May Is National Blood Pressure Education Month!

Who cares? You should.

High blood pressure, also known as Hypertension, is known as the silent killer. High blood pressure often gives no warning signs, but can result in stroke, heart failure, kidney damage, and blindness. Occasionally, there may be subtle signs like ringing or buzzing in the ears, or a pounding heart. Next time you’re in busy place – an elevator, or mall, or even the doctor’s office – start counting. One in every four people has raised blood pressure – 25% of the population. Out of 100 people with blood pressure issues, only 68 of them are aware of their problem, and only 18 of those 68 will have it under control. Scary, isn’t it?

Blood pressure is a measure of how hard the heart is working. You’re probably familiar with the two numbers – Systolic (the strength ofdial the heartbeat) over the Diastolic (how hard the heart squeezes at rest). Ideally, you want that number to be 120/80 millimeters of mercury (that mmHg you see on the dial). More than 130/85, and you’re getting into dangerous territory. More than 140, and you’ve got a problem.

Sometimes high blood pressure runs in families; sometimes it’s due to diet, to being overweight, to certain medications, to certain conditions like diabetes, stress, or panic attacks. Alcohol consumption can raise blood pressure; so can salty foods (especially Ramen, or anything in a can or a box), common antihistamines and cold medications such as Sudafed, any “health” powders, supplements, or drinks containing Ephedra, illegal drugs such as cocaine, and of course, colas, Monsters, energy drinks, coffee, and tea.

dm-wide-blood-pressure-20131115172644575592-620x349 One high reading is not a reason to panic. Blood pressure can fluctuate from day to day, even minute to minute. One false reading of high blood pressure is called “white coat hypertension” – people sometimes get nervous in a doctor’s office, or they’ve rushed on the way there and are stressed out. If your doctor takes a reading when he or she first comes into the office, ask to have it taken again just before you leave. Chances are, it will be lower the second time around. Another problem can be a blood pressure cuff that is too small – if you have big arms, whether due to fat or muscle, ask for the larger cuff. A cuff shouldn’t pop off while inflating – if it does, you’re not going to get a reliable reading. Blood pressure readings will also differ if someone is reading it by hand with a stethoscope or if a machine is doing it. Machines tend to read a higher score.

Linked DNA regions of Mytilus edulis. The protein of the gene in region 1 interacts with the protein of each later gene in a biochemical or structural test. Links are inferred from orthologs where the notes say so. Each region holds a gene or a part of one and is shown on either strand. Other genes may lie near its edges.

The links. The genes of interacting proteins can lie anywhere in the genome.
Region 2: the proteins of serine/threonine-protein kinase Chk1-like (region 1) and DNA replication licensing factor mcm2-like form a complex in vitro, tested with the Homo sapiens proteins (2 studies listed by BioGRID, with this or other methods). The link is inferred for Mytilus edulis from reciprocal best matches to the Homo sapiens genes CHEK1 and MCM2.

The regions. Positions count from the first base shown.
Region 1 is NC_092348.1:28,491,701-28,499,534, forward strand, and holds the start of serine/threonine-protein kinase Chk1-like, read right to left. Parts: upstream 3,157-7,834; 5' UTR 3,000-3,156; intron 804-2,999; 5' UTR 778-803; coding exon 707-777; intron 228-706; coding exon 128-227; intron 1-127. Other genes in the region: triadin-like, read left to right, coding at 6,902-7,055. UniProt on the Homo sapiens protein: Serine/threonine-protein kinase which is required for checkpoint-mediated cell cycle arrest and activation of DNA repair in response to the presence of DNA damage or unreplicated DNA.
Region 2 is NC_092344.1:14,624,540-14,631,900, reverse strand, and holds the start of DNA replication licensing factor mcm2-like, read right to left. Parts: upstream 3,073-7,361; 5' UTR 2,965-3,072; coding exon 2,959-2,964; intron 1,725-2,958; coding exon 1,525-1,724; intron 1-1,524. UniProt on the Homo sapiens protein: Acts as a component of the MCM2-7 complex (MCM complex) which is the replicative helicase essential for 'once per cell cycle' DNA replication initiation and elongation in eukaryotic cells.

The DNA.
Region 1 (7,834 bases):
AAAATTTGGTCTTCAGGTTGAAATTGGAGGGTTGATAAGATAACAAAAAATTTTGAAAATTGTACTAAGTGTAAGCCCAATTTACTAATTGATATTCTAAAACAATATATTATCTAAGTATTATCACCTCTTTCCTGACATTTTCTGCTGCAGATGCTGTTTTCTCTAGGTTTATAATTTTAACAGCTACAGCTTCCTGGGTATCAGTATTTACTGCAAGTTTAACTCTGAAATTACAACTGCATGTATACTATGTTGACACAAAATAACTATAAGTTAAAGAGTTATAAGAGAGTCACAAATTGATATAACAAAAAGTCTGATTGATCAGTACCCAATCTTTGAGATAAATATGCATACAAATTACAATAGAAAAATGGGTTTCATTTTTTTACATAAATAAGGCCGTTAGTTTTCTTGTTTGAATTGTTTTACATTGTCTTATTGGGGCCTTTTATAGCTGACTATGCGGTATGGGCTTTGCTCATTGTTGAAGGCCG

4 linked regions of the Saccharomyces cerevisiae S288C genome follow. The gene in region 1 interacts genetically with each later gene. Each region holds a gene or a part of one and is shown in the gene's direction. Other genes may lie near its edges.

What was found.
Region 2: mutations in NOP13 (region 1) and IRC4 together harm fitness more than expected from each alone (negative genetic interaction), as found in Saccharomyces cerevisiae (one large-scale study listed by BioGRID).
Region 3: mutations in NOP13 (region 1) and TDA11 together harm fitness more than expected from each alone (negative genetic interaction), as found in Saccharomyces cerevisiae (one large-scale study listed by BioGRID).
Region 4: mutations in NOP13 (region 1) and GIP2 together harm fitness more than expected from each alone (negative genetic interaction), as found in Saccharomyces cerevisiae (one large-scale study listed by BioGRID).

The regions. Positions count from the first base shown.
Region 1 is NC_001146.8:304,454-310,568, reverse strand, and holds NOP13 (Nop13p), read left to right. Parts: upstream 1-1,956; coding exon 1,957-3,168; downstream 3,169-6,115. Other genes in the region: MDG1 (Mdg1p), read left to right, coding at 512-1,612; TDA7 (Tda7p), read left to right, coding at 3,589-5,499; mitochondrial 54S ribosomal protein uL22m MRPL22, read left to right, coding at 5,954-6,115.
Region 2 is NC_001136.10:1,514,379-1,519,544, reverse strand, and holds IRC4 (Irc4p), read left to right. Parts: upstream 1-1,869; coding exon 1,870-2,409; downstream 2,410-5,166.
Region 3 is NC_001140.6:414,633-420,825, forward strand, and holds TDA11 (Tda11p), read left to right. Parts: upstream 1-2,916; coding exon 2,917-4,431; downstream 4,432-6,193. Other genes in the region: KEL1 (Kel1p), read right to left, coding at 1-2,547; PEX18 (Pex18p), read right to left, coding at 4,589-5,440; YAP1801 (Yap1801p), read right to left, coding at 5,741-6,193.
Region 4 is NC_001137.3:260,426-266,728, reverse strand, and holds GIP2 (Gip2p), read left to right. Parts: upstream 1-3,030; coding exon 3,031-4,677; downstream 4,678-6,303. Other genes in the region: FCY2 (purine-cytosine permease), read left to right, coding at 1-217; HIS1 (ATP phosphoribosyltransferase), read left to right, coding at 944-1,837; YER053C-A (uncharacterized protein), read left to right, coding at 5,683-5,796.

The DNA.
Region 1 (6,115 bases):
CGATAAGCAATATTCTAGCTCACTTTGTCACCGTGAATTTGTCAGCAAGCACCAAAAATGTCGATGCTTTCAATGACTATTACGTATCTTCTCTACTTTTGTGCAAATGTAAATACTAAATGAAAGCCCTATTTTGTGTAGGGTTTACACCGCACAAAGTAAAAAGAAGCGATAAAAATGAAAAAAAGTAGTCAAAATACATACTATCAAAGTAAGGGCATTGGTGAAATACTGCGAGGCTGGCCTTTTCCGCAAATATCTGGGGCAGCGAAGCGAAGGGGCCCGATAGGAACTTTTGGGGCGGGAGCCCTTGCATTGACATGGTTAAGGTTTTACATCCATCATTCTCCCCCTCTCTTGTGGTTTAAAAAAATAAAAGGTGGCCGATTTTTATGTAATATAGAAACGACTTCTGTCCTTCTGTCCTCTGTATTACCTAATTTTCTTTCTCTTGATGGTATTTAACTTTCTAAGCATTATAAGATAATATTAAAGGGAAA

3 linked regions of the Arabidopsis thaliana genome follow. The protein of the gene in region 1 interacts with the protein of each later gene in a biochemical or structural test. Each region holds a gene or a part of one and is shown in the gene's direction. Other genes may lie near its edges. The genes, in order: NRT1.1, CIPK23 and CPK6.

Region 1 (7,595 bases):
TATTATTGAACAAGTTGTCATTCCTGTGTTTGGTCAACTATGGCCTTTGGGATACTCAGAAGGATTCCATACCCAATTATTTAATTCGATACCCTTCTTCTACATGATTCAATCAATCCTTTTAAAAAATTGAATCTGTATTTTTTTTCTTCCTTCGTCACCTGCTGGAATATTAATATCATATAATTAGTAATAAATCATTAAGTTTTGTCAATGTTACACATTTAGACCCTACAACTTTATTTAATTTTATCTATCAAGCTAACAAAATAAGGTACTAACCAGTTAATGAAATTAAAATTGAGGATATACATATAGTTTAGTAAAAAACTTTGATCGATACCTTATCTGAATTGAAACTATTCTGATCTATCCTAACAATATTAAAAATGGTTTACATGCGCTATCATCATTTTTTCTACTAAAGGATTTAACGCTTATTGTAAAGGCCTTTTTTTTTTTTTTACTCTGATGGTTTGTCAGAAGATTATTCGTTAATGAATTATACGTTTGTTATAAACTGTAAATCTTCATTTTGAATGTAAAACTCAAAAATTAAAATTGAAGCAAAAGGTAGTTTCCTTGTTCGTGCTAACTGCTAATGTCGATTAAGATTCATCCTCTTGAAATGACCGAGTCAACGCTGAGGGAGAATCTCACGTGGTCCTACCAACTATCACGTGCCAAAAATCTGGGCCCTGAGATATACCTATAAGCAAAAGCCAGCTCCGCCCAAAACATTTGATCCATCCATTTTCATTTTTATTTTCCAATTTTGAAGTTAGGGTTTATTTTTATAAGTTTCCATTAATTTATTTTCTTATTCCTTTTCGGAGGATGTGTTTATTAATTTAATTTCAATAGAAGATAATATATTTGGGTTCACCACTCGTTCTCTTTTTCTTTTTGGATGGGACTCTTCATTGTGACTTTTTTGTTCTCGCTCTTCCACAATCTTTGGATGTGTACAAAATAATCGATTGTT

Sometimes blood pressure can be regulated by diet alone: low salt, lots of fruits and vegetables, and moderate exercise. Cut back on alcohol and caffeine (you’ll sleep better, too!). Get your stress under control. If all else fails, there are many good non-expensive medications with few side effects.

High blood pressure is one of those things you don’t want to fool around with, even if you feel perfectly fine. Someone you love is depending on you.



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